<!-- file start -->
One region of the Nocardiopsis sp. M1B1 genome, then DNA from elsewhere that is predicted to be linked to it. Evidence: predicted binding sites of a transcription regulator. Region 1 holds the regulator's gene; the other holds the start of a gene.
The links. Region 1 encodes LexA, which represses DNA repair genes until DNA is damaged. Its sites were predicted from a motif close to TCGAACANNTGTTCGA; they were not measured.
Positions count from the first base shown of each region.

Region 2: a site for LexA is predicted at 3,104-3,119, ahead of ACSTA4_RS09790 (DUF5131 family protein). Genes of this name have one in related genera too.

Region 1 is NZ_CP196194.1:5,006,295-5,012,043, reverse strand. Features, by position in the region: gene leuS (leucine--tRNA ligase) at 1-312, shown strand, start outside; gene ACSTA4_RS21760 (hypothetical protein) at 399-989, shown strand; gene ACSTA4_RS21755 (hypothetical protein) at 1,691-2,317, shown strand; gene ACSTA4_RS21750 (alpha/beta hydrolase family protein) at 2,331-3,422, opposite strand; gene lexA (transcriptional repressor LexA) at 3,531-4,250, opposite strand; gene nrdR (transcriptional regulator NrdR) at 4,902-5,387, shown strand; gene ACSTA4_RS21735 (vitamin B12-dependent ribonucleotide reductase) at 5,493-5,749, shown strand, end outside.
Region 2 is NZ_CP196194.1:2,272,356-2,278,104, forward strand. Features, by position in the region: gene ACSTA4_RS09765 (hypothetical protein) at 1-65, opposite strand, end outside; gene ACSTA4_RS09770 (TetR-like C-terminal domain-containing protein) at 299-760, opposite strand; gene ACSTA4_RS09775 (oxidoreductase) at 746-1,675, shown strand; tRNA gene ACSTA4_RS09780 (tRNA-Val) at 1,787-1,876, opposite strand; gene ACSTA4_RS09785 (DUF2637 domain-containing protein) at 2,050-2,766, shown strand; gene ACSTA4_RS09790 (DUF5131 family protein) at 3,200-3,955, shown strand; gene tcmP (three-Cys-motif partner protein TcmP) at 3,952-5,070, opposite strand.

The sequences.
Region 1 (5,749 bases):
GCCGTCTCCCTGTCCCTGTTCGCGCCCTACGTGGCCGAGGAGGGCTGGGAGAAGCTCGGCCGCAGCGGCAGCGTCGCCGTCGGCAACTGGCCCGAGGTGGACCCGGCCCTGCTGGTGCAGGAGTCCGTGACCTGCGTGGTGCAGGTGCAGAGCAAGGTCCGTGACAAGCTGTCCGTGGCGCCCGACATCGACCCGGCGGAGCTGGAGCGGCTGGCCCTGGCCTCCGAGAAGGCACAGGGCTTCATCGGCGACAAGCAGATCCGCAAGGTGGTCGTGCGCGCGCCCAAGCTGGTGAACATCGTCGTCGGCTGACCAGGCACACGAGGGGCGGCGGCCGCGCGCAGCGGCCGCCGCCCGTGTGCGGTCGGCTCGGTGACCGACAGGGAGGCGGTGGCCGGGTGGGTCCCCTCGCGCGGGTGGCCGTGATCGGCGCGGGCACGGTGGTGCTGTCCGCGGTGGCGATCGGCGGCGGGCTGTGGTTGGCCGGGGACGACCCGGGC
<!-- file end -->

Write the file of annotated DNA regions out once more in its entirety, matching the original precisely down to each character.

One region of the Nocardiopsis sp. M1B1 genome, then DNA from elsewhere that is predicted to be linked to it. Evidence: predicted binding sites of a transcription regulator. Region 1 holds the regulator's gene; the other holds the start of a gene.
The links. Region 1 encodes LexA, which represses DNA repair genes until DNA is damaged. Its sites were predicted from a motif close to TCGAACANNTGTTCGA; they were not measured.
Positions count from the first base shown of each region.

Region 2: a site for LexA is predicted at 3,104-3,119, ahead of ACSTA4_RS09790 (DUF5131 family protein). Genes of this name have one in related genera too.

Region 1 is NZ_CP196194.1:5,006,295-5,012,043, reverse strand. Features, by position in the region: gene leuS (leucine--tRNA ligase) at 1-312, shown strand, start outside; gene ACSTA4_RS21760 (hypothetical protein) at 399-989, shown strand; gene ACSTA4_RS21755 (hypothetical protein) at 1,691-2,317, shown strand; gene ACSTA4_RS21750 (alpha/beta hydrolase family protein) at 2,331-3,422, opposite strand; gene lexA (transcriptional repressor LexA) at 3,531-4,250, opposite strand; gene nrdR (transcriptional regulator NrdR) at 4,902-5,387, shown strand; gene ACSTA4_RS21735 (vitamin B12-dependent ribonucleotide reductase) at 5,493-5,749, shown strand, end outside.
Region 2 is NZ_CP196194.1:2,272,356-2,278,104, forward strand. Features, by position in the region: gene ACSTA4_RS09765 (hypothetical protein) at 1-65, opposite strand, end outside; gene ACSTA4_RS09770 (TetR-like C-terminal domain-containing protein) at 299-760, opposite strand; gene ACSTA4_RS09775 (oxidoreductase) at 746-1,675, shown strand; tRNA gene ACSTA4_RS09780 (tRNA-Val) at 1,787-1,876, opposite strand; gene ACSTA4_RS09785 (DUF2637 domain-containing protein) at 2,050-2,766, shown strand; gene ACSTA4_RS09790 (DUF5131 family protein) at 3,200-3,955, shown strand; gene tcmP (three-Cys-motif partner protein TcmP) at 3,952-5,070, opposite strand.

The sequences.
Region 1 (5,749 bases):
GCCGTCTCCCTGTCCCTGTTCGCGCCCTACGTGGCCGAGGAGGGCTGGGAGAAGCTCGGCCGCAGCGGCAGCGTCGCCGTCGGCAACTGGCCCGAGGTGGACCCGGCCCTGCTGGTGCAGGAGTCCGTGACCTGCGTGGTGCAGGTGCAGAGCAAGGTCCGTGACAAGCTGTCCGTGGCGCCCGACATCGACCCGGCGGAGCTGGAGCGGCTGGCCCTGGCCTCCGAGAAGGCACAGGGCTTCATCGGCGACAAGCAGATCCGCAAGGTGGTCGTGCGCGCGCCCAAGCTGGTGAACATCGTCGTCGGCTGACCAGGCACACGAGGGGCGGCGGCCGCGCGCAGCGGCCGCCGCCCGTGTGCGGTCGGCTCGGTGACCGACAGGGAGGCGGTGGCCGGGTGGGTCCCCTCGCGCGGGTGGCCGTGATCGGCGCGGGCACGGTGGTGCTGTCCGCGGTGGCGATCGGCGGCGGGCTGTGGTTGGCCGGGGACGACCCGGGC